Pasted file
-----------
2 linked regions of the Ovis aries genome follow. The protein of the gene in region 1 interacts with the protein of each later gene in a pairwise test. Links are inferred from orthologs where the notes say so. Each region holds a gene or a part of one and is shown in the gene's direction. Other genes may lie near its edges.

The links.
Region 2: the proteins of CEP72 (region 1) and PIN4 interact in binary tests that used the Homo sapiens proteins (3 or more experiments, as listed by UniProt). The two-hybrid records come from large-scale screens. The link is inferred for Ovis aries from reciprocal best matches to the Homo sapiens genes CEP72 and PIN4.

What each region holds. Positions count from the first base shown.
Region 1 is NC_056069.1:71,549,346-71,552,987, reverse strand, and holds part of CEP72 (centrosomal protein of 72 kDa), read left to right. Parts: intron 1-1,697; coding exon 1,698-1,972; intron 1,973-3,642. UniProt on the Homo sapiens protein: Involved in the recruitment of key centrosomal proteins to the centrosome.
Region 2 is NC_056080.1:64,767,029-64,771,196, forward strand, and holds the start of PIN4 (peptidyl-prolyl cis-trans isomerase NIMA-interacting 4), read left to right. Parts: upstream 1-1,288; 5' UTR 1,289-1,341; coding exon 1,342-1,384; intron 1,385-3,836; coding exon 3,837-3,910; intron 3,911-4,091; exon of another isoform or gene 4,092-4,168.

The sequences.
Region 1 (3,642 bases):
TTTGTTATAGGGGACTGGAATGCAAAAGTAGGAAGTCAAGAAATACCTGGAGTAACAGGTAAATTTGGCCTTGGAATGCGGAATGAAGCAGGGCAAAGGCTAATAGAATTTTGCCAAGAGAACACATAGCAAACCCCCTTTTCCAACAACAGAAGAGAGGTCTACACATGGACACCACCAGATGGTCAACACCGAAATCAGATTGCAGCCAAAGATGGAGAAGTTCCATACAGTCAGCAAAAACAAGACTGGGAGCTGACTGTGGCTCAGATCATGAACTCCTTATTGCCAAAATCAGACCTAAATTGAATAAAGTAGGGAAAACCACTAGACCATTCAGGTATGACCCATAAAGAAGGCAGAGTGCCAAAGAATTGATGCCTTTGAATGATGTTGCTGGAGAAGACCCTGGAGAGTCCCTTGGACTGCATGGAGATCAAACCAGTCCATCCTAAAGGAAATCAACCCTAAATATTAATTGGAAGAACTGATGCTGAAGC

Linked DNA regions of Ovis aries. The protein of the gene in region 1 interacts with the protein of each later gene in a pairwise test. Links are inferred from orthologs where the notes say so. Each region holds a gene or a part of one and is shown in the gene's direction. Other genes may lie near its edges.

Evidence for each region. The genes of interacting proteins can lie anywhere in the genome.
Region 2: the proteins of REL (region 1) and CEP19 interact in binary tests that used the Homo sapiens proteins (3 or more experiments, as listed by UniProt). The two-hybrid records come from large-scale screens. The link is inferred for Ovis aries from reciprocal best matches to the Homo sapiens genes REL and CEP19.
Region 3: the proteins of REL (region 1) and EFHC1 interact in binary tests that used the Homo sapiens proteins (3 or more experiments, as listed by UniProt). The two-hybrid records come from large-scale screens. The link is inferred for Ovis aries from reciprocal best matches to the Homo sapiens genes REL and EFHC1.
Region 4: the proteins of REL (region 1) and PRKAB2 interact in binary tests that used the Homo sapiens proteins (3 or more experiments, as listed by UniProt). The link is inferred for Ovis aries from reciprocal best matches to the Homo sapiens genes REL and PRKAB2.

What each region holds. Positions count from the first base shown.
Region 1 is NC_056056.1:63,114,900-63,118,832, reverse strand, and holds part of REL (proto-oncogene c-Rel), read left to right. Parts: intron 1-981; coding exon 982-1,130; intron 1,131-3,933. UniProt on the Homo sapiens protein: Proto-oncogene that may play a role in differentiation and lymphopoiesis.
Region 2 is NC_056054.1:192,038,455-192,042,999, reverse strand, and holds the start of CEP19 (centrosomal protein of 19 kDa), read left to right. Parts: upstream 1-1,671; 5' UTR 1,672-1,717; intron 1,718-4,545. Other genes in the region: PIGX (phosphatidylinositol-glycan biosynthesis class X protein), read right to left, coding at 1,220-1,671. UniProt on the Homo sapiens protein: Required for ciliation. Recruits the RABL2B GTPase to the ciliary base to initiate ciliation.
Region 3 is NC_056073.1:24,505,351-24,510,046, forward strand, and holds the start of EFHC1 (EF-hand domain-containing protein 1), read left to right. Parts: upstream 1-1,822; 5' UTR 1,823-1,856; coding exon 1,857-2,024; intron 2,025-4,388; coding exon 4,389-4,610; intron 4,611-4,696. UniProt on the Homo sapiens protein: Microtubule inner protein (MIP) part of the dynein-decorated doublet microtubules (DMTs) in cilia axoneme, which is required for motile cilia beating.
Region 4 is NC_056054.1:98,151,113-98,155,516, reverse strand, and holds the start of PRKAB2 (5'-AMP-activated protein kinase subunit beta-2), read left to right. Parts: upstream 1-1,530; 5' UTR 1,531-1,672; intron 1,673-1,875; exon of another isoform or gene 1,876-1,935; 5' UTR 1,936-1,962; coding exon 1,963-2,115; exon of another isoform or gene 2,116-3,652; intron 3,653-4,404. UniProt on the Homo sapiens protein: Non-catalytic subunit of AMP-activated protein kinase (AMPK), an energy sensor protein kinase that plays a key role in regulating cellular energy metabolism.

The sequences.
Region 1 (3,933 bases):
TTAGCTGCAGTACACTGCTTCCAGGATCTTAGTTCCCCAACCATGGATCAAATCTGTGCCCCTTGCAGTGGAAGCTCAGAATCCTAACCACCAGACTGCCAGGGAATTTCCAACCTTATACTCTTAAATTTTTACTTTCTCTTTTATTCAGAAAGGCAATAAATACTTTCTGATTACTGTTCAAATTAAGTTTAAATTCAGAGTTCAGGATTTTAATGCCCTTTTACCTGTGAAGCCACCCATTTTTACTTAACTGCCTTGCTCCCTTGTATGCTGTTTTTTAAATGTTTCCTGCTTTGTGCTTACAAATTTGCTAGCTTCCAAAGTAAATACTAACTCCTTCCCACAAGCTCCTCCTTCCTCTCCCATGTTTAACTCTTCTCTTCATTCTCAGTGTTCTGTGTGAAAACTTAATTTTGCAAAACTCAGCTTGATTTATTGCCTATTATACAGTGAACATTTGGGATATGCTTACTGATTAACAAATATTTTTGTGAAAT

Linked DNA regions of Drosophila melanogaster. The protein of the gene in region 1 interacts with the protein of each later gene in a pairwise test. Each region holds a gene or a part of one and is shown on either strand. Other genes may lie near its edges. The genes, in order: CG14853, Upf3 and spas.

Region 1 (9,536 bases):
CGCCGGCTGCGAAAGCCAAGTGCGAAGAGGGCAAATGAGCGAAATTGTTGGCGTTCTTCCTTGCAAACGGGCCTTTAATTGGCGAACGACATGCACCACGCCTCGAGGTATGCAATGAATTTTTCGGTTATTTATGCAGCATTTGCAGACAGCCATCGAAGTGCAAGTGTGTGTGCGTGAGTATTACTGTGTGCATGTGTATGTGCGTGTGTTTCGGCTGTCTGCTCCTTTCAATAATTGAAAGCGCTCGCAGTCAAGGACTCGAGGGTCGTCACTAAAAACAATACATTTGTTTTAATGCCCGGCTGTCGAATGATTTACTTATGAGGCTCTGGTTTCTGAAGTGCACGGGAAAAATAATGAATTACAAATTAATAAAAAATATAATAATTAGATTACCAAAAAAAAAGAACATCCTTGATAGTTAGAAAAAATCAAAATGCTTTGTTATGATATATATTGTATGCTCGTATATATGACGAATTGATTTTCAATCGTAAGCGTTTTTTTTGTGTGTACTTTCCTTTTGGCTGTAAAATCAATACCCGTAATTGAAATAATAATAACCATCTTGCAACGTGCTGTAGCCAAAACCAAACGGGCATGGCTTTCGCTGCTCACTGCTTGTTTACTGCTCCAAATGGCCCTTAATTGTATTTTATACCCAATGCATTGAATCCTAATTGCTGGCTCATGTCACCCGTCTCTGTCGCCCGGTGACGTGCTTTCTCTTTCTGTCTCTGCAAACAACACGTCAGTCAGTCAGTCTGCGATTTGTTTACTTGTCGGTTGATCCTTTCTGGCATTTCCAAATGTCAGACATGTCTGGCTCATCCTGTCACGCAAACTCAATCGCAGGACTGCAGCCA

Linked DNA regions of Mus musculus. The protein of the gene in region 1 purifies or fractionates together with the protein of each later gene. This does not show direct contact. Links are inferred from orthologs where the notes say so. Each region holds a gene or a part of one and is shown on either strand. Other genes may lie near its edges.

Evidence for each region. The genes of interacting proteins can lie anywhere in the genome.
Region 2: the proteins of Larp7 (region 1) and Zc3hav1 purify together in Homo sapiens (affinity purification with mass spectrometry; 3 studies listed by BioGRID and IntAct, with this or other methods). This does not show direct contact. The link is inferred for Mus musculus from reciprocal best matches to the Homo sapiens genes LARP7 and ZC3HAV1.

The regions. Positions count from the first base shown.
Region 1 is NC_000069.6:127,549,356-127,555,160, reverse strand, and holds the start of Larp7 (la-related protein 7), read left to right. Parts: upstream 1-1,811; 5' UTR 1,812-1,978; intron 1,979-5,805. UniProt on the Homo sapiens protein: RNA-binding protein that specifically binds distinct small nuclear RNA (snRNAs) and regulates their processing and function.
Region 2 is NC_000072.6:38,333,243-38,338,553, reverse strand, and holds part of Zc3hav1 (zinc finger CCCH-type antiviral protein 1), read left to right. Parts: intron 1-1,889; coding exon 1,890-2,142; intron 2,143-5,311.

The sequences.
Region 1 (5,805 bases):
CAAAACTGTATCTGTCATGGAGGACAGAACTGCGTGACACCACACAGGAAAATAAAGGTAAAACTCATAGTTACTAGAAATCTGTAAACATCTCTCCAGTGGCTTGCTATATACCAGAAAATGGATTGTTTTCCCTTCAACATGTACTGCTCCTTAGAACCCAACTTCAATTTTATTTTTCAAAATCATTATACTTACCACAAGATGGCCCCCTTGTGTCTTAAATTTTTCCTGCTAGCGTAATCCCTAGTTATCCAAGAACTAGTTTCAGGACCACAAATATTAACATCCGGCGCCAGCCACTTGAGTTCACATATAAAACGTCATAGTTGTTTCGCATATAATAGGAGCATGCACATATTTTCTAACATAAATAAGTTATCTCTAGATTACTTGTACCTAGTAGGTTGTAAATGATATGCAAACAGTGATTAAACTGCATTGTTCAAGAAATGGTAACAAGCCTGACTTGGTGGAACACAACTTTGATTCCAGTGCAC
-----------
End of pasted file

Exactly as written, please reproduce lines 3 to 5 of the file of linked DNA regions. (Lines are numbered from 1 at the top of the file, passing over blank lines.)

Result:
Region 2: the proteins of CEP72 (region 1) and PIN4 interact in binary tests that used the Homo sapiens proteins (3 or more experiments, as listed by UniProt). The two-hybrid records come from large-scale screens. The link is inferred for Ovis aries from reciprocal best matches to the Homo sapiens genes CEP72 and PIN4.

What each region holds. Positions count from the first base shown.
Region 1 is NC_056069.1:71,549,346-71,552,987, reverse strand, and holds part of CEP72 (centrosomal protein of 72 kDa), read left to right. Parts: intron 1-1,697; coding exon 1,698-1,972; intron 1,973-3,642. UniProt on the Homo sapiens protein: Involved in the recruitment of key centrosomal proteins to the centrosome.